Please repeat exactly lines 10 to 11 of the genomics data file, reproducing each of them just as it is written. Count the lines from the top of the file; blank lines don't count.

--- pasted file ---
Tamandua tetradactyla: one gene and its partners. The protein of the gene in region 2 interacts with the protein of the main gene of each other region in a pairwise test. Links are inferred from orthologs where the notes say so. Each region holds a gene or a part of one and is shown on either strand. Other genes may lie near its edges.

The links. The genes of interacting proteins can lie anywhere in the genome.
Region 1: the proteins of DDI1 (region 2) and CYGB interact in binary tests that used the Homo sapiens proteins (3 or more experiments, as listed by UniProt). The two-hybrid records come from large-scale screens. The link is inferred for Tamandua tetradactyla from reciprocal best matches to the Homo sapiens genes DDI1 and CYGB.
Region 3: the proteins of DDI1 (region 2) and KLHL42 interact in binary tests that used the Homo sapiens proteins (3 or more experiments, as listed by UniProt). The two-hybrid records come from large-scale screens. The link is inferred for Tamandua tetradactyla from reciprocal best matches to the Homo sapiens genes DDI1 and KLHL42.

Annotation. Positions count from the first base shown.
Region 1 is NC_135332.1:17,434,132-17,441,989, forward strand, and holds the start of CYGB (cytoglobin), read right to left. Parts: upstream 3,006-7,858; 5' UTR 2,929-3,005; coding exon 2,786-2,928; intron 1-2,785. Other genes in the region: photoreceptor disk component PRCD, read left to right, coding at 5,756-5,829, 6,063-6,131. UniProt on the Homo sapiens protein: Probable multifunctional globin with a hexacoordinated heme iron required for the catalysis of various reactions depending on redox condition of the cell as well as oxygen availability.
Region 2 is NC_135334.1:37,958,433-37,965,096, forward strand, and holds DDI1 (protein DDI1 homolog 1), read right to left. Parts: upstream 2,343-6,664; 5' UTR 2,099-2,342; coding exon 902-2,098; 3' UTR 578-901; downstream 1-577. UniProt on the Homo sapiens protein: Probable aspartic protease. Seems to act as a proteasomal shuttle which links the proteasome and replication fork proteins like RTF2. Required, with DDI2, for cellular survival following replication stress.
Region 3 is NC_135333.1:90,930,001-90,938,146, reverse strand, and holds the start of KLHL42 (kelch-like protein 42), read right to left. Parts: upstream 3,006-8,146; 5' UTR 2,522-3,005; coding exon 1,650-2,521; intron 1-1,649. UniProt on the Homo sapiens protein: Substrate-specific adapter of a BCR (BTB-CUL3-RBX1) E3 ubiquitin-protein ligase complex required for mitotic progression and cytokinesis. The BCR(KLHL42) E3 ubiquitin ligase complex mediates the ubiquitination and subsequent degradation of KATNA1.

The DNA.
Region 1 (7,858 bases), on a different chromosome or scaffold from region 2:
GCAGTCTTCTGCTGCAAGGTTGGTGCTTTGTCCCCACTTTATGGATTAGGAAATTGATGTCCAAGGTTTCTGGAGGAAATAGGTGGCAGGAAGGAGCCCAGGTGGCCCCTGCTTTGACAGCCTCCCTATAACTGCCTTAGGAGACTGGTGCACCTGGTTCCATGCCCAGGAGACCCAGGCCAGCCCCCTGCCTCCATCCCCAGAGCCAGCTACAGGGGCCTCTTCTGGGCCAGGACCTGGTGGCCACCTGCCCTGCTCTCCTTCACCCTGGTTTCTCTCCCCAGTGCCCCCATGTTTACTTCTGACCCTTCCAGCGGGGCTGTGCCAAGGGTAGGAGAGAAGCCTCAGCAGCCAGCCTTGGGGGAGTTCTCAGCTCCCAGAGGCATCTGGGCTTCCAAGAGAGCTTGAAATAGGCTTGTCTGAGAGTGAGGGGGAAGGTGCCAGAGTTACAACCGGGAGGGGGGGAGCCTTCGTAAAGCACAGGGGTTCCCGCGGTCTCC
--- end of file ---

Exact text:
Region 1 (7,858 bases), on a different chromosome or scaffold from region 2:
GCAGTCTTCTGCTGCAAGGTTGGTGCTTTGTCCCCACTTTATGGATTAGGAAATTGATGTCCAAGGTTTCTGGAGGAAATAGGTGGCAGGAAGGAGCCCAGGTGGCCCCTGCTTTGACAGCCTCCCTATAACTGCCTTAGGAGACTGGTGCACCTGGTTCCATGCCCAGGAGACCCAGGCCAGCCCCCTGCCTCCATCCCCAGAGCCAGCTACAGGGGCCTCTTCTGGGCCAGGACCTGGTGGCCACCTGCCCTGCTCTCCTTCACCCTGGTTTCTCTCCCCAGTGCCCCCATGTTTACTTCTGACCCTTCCAGCGGGGCTGTGCCAAGGGTAGGAGAGAAGCCTCAGCAGCCAGCCTTGGGGGAGTTCTCAGCTCCCAGAGGCATCTGGGCTTCCAAGAGAGCTTGAAATAGGCTTGTCTGAGAGTGAGGGGGAAGGTGCCAGAGTTACAACCGGGAGGGGGGGAGCCTTCGTAAAGCACAGGGGTTCCCGCGGTCTCC